One-Sided Arbitration Clause in Construction Contract Held Unenforceable by Maryland Federal Court

This last month, the U.S. District Court for the District of Maryland considered the question of whether a “one-sided” arbitration clause is enforceable in a construction contract. As many readers know, these kinds of clauses grant only one contractual party the option to demand arbitration.

In United States ex rel. Birckhead Electric, Inc. v. James W. Ancel, Inc., No. WDQ-13-2498, 2014 WL 2574529 (D.Md.  June 5, 2014), a subcontractor installing electrical systems at the Baltimore Army Reserve Center filed suit against the general contractor and its surety for the remaining balance owed under its subcontract. The electrical subcontract contained the following provision: “All disputes between the Contractor and Subcontractor…shall, at the Contractor’s sole option, be resolved by arbitration in accordance with the rules of the American Arbitration Association.” Based upon this provision, the general contractor and its surety moved to stay the lawsuit pending arbitration. The subcontractor objected, arguing that the arbitration clause was unenforceable due to a lack of mutual consideration.

In considering the defendants’ motion, the District Court first looked to Maryland law because, under the Federal Arbitration Act, the arbitration agreement must be valid and enforceable as determined by state law. Under Maryland law, the arbitration provision itself – not the contract as a whole – must be supported by mutual consideration to find enforceability of the arbitration provision. Relying on Maryland decisions analyzing consumer contracts, the District Court found that an arbitration provision that binds only one party lacks mutual consideration and is therefore unenforceable. As the instant arbitration provision could only be employed by the general contractor, it was unenforceable under Maryland law. While the defendants attempted to argue that the decisions relied upon by the District Court involved parties of unequal bargaining power, the District Court found that commercial contracts should not be treated any differently from consumer contracts. Therefore, the District Court denied the defendants’ motion to stay pending arbitration.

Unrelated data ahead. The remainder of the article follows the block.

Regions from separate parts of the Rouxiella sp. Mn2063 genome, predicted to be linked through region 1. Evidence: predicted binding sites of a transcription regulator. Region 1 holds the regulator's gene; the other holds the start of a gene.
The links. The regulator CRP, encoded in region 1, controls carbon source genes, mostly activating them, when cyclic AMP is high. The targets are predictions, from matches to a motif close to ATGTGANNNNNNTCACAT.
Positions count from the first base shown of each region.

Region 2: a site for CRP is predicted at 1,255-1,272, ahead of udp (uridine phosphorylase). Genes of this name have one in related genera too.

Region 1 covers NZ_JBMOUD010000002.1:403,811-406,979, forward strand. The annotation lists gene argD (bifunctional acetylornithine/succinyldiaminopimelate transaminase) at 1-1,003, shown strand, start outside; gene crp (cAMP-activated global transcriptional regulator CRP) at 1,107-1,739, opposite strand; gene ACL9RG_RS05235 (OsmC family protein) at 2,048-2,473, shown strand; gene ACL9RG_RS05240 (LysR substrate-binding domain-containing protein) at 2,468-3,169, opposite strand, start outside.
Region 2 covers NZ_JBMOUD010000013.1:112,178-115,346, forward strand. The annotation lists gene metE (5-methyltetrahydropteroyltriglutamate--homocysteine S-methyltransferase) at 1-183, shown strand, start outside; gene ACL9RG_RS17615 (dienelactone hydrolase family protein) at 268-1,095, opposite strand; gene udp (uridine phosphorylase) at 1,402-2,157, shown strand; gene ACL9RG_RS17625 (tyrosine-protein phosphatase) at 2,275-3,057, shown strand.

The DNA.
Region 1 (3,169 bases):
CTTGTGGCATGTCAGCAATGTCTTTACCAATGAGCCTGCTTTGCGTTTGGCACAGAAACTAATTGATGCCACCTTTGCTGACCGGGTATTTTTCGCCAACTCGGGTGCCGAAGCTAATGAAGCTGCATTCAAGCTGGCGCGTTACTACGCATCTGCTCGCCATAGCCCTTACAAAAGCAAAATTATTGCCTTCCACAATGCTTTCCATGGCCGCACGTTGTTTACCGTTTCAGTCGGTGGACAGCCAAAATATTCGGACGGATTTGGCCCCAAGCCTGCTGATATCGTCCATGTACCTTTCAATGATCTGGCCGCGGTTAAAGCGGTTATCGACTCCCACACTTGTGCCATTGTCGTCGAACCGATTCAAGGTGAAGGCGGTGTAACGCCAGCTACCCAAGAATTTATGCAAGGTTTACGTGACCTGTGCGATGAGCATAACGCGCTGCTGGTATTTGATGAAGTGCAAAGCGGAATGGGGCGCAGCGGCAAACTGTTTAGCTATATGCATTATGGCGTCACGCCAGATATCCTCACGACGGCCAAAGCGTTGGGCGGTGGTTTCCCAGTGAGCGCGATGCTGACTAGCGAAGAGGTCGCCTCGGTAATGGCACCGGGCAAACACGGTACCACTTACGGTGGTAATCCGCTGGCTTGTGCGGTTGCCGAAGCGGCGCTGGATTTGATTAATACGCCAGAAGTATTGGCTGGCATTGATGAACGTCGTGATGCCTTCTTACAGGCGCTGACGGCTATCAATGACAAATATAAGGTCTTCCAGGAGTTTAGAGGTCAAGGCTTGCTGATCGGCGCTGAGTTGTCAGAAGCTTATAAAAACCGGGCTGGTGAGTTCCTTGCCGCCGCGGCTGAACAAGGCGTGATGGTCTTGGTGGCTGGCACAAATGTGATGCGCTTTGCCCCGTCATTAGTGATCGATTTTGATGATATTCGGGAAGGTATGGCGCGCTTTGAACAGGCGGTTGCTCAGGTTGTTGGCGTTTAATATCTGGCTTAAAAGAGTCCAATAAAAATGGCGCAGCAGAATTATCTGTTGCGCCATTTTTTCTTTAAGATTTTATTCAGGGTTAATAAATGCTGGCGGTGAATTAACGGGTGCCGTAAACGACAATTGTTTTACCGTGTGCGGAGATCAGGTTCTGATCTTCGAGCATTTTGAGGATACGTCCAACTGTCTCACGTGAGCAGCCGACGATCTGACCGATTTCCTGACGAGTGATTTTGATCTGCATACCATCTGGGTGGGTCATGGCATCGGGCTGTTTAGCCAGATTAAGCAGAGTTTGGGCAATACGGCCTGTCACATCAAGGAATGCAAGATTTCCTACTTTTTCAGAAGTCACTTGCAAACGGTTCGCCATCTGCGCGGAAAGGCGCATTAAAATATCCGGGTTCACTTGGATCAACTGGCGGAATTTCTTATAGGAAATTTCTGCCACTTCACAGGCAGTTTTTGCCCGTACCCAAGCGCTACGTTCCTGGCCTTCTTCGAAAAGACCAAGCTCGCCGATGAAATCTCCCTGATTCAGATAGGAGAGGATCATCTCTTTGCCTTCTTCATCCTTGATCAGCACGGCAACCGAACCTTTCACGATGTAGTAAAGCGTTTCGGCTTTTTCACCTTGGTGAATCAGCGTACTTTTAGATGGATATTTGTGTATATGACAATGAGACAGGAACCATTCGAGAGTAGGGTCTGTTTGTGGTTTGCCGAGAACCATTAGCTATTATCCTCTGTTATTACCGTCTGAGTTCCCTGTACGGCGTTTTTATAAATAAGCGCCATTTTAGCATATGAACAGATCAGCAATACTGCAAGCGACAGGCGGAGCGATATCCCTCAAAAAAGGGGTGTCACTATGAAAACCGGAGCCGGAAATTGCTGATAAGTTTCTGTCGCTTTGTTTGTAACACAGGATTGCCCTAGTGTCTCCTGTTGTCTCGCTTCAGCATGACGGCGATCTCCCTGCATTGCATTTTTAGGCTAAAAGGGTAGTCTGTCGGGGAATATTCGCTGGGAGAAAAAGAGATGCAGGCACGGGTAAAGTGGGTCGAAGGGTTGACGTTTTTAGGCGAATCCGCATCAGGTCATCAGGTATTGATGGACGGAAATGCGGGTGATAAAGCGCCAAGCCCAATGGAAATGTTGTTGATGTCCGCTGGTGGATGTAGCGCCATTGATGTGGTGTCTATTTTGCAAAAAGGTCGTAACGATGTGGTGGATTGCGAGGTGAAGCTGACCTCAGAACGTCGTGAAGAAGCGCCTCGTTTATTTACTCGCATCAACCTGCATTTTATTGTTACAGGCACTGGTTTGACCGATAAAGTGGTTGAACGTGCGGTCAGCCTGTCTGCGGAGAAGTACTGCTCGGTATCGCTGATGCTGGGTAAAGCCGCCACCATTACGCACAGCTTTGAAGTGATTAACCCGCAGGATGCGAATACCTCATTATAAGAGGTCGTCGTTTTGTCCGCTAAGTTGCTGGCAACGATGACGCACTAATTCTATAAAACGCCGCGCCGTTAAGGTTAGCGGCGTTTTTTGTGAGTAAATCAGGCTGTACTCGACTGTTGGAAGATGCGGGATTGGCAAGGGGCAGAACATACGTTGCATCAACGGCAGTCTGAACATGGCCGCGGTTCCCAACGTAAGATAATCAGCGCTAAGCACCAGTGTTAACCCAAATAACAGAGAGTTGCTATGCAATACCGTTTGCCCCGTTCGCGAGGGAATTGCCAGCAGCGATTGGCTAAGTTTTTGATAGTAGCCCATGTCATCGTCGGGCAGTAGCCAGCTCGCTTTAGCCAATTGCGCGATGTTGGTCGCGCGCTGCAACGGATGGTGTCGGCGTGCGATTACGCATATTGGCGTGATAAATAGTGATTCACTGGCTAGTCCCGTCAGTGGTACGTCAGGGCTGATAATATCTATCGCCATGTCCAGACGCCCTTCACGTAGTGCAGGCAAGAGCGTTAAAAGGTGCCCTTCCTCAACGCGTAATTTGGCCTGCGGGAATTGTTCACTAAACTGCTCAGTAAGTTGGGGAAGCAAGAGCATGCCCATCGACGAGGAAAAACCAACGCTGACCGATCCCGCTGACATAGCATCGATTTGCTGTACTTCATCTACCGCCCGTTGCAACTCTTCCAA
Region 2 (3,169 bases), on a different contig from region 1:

Throughout the country, jurisdictions differ over whether one-sided arbitration provisions are enforceable. For instance, while the Birckhead Electric decision found that such provisions are unenforceable in Maryland, Virginia courts have previously upheld such provisions even in consumer contracts. Therefore, contracting parties wishing to include a one-sided arbitration clause must take care to review the state law applicable to the construction contract at the time of drafting, or risk losing their right to demand arbitration altogether. 

Categories: Legal Updates